Navy will more than double NMCI seats this year
- By Thomas R. Temin
- Jul 02, 2003
NEW ORLEANS'Part revival tent, part sales pitch and part technology update, last month's Navy'Marine Corps Intranet Symposium focused on the positive side of the largest-ever services outsourcing buy.
To be a leader associated with NMCI, 'you need a really, really, really thick skin,' acknowledged Albert Edmonds, government solutions president for NMCI contractor EDS Corp.
Despite a $330 million write-off to cover NMCI losses, he said EDS is unequivocally committed to seeing the seven-year program to completion.
EDS' client executive for NMCI, Bill Richard, said the company expects to make a profit once video and voice data are added to NMCI. To date, the Navy has used NMCI only for regular data'NMCI's core business on which the company expects to break even at best.
Some 80,000 NMCI seats are deployed, a total expected to reach 310,000 by the end of the year, said Rear Adm. Charles Munns, NMCI director.
Munns said the network services provided by EDS are stable and secure enough that the Navy is looking to run several servicewide applications over NMCI. These include Task Force Web, Task Force Excel and Project Sail'Web applications covering command and control, training and the detailing of sailors.
'The nonclassified part of the intranet is more secure than what we had before, so we are comfortable doing things,' Munns said. 'Mission-critical applications are running on NMCI.'
He noted that the Navy had 1,200 NMCI seats in operation in the recent Iraq war. Because the hardware and software were standardized to NMCI specs, they could be quickly converted to run classified tactical applications created under the IT for the 21st Century initiative.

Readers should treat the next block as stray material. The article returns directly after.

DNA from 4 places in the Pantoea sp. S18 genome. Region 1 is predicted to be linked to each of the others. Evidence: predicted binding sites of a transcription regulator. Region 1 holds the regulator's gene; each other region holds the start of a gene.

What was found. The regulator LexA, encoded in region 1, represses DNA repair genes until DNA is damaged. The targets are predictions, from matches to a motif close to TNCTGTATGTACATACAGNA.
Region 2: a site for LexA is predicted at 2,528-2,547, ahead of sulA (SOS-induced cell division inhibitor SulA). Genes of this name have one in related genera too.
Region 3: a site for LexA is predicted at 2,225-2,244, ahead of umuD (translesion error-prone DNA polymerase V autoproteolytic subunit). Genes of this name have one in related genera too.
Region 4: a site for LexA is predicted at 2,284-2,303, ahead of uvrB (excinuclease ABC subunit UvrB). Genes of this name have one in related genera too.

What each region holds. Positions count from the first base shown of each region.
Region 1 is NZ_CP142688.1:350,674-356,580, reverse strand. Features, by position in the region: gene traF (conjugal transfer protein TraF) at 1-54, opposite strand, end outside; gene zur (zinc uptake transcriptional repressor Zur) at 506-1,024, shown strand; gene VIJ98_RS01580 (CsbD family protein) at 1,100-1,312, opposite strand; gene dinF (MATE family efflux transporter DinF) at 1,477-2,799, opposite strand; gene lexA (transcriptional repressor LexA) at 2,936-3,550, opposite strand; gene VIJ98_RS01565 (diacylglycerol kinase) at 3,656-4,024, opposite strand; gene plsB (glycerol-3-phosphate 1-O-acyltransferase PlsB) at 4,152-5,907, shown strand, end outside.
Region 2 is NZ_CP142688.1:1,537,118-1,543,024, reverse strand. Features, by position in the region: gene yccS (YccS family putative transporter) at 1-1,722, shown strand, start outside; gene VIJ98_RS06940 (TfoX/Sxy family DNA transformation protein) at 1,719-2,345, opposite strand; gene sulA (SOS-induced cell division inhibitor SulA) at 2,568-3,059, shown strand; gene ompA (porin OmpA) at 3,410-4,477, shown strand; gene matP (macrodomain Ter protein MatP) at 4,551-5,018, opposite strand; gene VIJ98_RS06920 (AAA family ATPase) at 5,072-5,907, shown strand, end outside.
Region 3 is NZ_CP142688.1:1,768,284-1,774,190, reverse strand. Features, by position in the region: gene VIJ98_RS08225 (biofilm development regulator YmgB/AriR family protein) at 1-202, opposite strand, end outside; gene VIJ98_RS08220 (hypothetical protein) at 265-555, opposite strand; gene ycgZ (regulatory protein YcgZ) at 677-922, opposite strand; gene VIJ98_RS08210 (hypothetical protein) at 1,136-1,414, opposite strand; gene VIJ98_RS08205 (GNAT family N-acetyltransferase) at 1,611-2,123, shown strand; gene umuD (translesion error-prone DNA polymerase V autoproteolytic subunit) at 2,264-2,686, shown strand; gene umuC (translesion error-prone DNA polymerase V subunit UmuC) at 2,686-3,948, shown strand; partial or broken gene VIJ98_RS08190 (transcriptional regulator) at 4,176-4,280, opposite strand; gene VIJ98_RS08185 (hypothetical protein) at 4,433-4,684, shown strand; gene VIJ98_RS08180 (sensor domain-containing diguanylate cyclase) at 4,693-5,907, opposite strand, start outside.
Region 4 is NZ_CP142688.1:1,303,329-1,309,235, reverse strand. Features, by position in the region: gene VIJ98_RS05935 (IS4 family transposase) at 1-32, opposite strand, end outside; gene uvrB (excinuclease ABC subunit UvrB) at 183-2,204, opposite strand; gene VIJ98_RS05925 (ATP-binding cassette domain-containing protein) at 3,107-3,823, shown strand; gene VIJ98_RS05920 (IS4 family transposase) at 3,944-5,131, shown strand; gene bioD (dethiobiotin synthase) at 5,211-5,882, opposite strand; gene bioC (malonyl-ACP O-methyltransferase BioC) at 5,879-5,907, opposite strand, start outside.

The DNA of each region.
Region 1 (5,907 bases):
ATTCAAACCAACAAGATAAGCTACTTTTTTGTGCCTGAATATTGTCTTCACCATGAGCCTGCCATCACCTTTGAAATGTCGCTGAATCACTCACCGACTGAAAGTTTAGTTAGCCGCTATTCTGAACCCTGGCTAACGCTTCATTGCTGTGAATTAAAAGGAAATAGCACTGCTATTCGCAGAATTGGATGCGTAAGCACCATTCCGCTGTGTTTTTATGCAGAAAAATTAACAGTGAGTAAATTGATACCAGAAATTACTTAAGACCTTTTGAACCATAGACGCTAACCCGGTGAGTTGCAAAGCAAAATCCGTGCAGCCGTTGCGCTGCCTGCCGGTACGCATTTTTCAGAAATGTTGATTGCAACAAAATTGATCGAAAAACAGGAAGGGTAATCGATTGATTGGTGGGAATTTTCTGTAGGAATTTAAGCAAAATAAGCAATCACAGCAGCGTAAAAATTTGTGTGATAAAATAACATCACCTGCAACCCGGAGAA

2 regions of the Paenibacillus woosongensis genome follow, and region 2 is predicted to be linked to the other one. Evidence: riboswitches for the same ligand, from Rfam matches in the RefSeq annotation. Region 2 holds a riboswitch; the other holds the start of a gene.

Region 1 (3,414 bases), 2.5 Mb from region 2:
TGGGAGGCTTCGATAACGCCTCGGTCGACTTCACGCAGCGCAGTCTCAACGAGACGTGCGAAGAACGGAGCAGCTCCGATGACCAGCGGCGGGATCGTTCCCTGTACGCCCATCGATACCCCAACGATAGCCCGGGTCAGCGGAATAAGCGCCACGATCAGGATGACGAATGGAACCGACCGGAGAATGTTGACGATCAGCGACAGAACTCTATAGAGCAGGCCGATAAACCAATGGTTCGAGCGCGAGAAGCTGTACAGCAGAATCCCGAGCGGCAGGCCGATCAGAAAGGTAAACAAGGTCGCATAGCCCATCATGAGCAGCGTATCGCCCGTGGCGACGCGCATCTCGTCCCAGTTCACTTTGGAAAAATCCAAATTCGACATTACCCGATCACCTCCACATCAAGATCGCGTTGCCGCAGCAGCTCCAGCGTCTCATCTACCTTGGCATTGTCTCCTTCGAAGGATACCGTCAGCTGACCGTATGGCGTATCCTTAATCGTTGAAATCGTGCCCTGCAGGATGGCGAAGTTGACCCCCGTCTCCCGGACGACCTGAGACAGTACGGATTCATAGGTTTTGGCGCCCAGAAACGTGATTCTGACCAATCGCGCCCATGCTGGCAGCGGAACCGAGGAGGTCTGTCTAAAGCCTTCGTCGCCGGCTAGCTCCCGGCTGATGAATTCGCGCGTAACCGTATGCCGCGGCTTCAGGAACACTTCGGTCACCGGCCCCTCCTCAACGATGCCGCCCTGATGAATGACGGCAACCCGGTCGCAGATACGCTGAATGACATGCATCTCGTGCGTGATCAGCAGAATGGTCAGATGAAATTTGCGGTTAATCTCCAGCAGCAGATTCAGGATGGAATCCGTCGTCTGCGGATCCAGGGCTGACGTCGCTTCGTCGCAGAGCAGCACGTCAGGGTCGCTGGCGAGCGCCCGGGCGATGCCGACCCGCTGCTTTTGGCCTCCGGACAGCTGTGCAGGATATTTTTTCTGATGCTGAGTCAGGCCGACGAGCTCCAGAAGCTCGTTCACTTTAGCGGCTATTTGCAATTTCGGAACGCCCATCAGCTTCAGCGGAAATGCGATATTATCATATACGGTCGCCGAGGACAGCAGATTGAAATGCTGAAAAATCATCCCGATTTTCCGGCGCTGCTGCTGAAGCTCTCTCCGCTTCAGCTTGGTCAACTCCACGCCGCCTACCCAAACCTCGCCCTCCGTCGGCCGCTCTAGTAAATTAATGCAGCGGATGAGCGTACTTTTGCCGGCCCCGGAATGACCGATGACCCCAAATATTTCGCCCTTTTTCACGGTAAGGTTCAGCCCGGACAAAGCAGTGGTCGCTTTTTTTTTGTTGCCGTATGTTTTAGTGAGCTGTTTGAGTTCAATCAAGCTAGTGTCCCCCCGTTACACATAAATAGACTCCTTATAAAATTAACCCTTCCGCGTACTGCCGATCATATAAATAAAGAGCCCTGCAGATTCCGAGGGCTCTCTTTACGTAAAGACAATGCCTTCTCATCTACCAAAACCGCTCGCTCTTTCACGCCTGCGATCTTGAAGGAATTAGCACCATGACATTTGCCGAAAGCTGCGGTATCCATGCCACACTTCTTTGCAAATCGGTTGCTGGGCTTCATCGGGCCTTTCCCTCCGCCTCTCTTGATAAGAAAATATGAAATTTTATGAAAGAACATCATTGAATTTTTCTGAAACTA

Munns also said that the contract with EDS will be modified so that new services can be added quickly. For example, when BlackBerry wireless PDAs, from Research in Motion Ltd. of Waterloo, Ontario, and associated services were added to the NMCI catalog, it required months of negotiations to set prices. Now, Munns said, EDS and the Navy will use an algorithm to determine prices and a markup for EDS.
NMCI's program manager, Capt. Chris Christopher, said any new products on NMCI would be sold as services and not simply parts.
But all is not perfect with the NMCI program, officials said. Acknowledging user complaints about its help desk, EDS' Richard said the company is adding permanent staff to the NMCI help desk, including technicians who can help with custom applications.
Moreover, Congress is mulling a $160 million, or 10 percent, cut in the NMCI budget for fiscal 2004. Munns said the cuts were part of an across-the-board IT cut for the military, but that the concerns expressed by members of Congress'about a lack of management and system redundancy'don't apply to NMCI.
Munns said, 'Our plan is to be at 210,000 seats by the end of summer.'